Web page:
Quintana Roo police located the bodies of six people Sunday in what appeared to be an organized crime multiple execution
They were allegedly tortured and their chests were opened to extract the hearts," said Felix Canul, spokesman for the Attorney General of the State (PGJE
The spokesman for state Secretary of Public Security (SSP), Adrian Armando Gálvez Cardeña said initial investigations indicate the executions and mutilations were related to organized crime, although he did not rule out the possibility of a narcoritual associated with occult practices as motivation for the crime.
The bodies were found in a pit covered by a bloody mattress 30 km from the resort city of Cancun.
The SSP spokesman said an inhabitant of a village named El Roble called police to report the existence of a bloody mattress near her home.
Police arrived at the scene Sunday at 11:00 AM and found a dead person under the mattress, but after removing it realized that there were two more bodies underneath. Moments later the death toll rose to six.
The investigating officers recorded in the initial report that on Friday night and early Sunday morning an unusual traffic of luxury vehicles and pickups was witnessed by residents of El Roble.
Inhabitants of houses near the farm where the victims were located, according to the report said, "that the well site had become popular with practitioners of Santeria and similar religions that generated fear among residents.
In reviewing the bodies before sending them to the local Coroner, authorities found the six bodies showed a lesion on the left side of the chest. Meanwhile, the paramedics confirmed that they all lacked the heart.
The Judicial Police director, Julio César Moreno Orendain, said the six victims (four men and two women) had no identification papers. All were bound hand and foot.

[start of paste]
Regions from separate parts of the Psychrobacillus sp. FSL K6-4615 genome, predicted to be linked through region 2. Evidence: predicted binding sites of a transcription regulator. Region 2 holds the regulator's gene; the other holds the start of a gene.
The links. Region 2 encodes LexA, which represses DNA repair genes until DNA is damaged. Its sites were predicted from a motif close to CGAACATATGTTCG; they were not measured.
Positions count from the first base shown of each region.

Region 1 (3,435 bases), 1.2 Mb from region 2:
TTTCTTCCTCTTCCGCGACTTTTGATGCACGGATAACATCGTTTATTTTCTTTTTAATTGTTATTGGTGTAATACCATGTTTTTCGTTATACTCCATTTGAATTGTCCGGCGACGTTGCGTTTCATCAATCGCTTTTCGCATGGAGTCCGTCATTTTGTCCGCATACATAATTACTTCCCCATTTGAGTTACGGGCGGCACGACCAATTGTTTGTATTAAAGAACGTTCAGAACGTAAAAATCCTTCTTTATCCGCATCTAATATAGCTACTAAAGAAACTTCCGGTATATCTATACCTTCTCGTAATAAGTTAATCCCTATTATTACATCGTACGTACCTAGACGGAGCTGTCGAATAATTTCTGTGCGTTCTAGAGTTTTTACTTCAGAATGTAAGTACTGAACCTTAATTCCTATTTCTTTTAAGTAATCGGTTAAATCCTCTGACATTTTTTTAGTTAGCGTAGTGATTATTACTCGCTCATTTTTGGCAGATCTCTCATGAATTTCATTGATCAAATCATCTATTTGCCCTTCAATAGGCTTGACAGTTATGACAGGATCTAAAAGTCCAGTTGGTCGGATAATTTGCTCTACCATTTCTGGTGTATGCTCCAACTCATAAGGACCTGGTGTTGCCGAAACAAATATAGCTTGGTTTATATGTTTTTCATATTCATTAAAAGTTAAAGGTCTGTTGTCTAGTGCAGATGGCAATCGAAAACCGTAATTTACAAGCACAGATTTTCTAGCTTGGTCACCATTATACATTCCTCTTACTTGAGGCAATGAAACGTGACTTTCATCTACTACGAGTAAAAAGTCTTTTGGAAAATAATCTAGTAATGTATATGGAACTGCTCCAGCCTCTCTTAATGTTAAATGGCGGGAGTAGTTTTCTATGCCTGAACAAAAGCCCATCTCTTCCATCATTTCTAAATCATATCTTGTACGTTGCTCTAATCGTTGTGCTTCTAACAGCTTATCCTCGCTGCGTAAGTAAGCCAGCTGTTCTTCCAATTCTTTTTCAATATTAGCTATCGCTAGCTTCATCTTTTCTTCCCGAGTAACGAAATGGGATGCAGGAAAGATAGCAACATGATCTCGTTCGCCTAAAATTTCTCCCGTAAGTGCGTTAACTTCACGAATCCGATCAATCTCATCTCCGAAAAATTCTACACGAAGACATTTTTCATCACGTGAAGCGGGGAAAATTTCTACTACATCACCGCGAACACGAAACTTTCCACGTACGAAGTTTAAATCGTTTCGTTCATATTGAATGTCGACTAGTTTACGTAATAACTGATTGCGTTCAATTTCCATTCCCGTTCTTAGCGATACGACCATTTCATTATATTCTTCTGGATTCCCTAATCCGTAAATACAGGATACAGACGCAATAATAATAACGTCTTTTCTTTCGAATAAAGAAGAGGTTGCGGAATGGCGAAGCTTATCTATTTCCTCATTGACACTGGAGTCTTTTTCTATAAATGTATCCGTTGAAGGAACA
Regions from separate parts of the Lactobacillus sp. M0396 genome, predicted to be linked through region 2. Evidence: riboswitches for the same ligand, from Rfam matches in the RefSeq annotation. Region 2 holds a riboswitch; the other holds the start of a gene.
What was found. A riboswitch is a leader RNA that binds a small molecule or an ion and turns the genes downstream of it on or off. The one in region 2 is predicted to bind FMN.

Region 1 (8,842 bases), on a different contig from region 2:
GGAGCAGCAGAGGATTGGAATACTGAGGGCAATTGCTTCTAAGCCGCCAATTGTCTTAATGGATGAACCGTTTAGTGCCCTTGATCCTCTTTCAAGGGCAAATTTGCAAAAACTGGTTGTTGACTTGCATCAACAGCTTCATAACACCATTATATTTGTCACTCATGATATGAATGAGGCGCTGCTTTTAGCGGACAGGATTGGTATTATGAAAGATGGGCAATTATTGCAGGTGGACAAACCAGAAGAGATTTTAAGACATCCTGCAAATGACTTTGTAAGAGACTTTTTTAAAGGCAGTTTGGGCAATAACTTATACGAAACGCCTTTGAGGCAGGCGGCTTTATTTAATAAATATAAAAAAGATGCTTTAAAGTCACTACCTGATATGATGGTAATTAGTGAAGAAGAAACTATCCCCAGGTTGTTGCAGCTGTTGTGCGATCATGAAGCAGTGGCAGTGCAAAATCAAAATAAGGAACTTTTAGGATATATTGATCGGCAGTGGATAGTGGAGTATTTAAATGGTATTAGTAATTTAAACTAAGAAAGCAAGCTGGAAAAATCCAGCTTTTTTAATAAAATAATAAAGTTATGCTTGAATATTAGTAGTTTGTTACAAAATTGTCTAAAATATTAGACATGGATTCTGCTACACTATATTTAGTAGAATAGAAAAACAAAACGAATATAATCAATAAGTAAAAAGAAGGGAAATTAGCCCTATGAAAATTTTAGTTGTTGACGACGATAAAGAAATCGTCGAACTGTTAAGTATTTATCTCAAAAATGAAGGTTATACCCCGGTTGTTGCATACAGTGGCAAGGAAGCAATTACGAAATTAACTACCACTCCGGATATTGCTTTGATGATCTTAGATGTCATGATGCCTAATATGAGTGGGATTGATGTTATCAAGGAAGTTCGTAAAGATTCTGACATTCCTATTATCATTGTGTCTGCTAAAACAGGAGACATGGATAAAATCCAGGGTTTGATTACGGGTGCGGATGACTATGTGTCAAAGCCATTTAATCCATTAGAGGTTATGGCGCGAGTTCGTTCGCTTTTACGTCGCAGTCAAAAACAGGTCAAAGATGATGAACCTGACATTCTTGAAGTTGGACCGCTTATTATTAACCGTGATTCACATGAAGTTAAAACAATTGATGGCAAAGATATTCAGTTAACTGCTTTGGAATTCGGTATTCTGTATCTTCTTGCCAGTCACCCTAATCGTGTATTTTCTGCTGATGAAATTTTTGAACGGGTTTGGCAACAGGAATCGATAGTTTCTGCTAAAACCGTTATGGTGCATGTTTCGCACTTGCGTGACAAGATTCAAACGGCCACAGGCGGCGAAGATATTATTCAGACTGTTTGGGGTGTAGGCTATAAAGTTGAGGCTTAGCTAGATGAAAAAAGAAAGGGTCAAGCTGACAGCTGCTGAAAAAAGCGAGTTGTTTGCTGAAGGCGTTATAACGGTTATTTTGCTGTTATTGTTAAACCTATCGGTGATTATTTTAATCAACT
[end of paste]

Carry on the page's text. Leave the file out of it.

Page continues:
Up to press time none had been identified, although police linked three men and a woman with organized crime, as they had contact with narcotienditas (“stores” where illegal drug sales occur) and safe houses used in the illegal human trafficking of Cubans.
According to the coroner's report indicated the victims had been dead less than 24 hours. Police investigators speculated that they were abducted on Friday afternoon and executed on Saturday.
All available agents with the state attorney general’s office and judicial police were assigned to the case.
This incident echoes that of the U.S. citizen of Cuban descent Adolfo Constanzo.
In the late 1980’s Constanzo led a cult in Mexico that practiced a mix of Palo Mayombe and Santeria that included drug dealers and police officers.
The cult was based in Matamoros, Tamaulipas across the Rio Grande from Brownsville, Texas. It trafficked drugs and murdered and dismembered mostly rival drug dealers for use in human sacrifice ceremonies.
It was thought that these ceremonies rendered cult members immune to law enforcement efforts.
In 1989 cult members abducted and sacrificed a University of Texas student celebrating spring break in Matamoros.
Pressure by U.S. authorities to solve the crime led to the downfall of Constanzo’s cult.